Samir Patil is a man who left McKinsey to return to India to, well, buy the pre-Harry-Potter wellspring of joy and inspiration that is Amar Chitra Katha. In a blog on the Harvard Business Review website, he recounts some of the challenges he faced as the head of the newly formed ACK media.
One of the trickiest challenges in India is to get the size of the market right. At first sight, the market will always look attractive. After all, according to the National Center for Applied Economic Research (NCAER), 31.4 million households (13% of the total number) form the Indian consuming class, defined as those with annual incomes of between $6,800 and $34,000. That translates into a seemingly vast market of 160 million people. Disappointingly, there's a huge disconnect between the top-down view and ground reality.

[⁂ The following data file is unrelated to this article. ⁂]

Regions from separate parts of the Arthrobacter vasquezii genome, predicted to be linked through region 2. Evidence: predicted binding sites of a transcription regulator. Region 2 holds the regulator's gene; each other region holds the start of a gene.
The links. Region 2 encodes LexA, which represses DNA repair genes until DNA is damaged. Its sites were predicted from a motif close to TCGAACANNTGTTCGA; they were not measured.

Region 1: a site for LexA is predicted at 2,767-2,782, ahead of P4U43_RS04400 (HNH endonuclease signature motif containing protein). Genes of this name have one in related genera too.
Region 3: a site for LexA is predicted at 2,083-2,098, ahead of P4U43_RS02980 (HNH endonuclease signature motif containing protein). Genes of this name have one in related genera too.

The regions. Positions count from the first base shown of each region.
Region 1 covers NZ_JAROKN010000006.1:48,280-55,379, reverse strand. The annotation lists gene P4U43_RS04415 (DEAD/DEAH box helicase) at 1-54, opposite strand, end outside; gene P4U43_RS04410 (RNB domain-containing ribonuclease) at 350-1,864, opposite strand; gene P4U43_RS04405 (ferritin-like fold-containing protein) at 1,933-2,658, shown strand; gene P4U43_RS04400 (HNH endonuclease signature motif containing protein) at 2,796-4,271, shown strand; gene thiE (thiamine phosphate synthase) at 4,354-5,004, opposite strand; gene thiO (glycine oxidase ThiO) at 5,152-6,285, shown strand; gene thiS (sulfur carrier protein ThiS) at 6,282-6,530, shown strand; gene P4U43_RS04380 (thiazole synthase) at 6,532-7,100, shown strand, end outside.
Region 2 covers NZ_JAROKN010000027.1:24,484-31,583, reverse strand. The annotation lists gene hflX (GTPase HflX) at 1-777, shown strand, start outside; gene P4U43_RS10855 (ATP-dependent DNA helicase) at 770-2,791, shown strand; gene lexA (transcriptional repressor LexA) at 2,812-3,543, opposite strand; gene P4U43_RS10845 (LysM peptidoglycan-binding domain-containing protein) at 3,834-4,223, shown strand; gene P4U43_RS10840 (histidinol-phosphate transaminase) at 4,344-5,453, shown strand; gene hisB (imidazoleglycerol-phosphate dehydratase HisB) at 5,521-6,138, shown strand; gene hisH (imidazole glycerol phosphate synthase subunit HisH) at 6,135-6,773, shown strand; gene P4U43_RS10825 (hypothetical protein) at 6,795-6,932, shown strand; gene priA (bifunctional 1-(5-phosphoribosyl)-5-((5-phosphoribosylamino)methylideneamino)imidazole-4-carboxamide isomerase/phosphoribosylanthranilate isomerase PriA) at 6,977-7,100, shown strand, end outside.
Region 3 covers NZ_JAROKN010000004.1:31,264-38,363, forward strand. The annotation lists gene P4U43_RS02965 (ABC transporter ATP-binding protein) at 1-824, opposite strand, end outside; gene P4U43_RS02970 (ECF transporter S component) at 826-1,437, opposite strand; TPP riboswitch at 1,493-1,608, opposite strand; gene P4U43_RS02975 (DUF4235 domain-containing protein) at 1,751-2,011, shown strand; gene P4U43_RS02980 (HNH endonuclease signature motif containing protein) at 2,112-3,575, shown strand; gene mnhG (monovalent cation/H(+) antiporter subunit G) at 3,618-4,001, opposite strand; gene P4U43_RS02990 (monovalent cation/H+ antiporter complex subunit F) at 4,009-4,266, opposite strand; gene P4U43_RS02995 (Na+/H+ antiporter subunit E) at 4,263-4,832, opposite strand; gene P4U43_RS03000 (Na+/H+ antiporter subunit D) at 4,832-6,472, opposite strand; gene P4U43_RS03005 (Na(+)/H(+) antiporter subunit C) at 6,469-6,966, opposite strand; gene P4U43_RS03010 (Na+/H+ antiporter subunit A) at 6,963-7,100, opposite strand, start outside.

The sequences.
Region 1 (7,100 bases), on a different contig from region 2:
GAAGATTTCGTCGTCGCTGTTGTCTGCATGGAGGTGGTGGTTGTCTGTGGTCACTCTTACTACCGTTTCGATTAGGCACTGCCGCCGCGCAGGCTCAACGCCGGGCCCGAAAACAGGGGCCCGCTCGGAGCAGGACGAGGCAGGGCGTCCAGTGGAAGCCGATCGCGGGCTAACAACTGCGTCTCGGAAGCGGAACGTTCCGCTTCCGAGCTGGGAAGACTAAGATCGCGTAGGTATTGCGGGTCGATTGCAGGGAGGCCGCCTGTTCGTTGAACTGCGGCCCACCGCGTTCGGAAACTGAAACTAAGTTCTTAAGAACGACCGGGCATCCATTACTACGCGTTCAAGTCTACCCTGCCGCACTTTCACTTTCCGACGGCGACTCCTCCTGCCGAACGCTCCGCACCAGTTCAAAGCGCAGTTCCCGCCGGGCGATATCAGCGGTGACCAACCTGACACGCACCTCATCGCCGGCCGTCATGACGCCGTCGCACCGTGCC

My struggle to make sense of this disparity finally led me to a simple conclusion: There are two product categories in India, viz. the need-to-have and the nice-to-have. In a society that regards education as the path to prosperity, school supplies fall into the need-to-have category. Children's entertainment products — such as books, DVDs and other media — are only in the nice-to-have category, according to parents.
Patil sold the company to Future Group in 2012.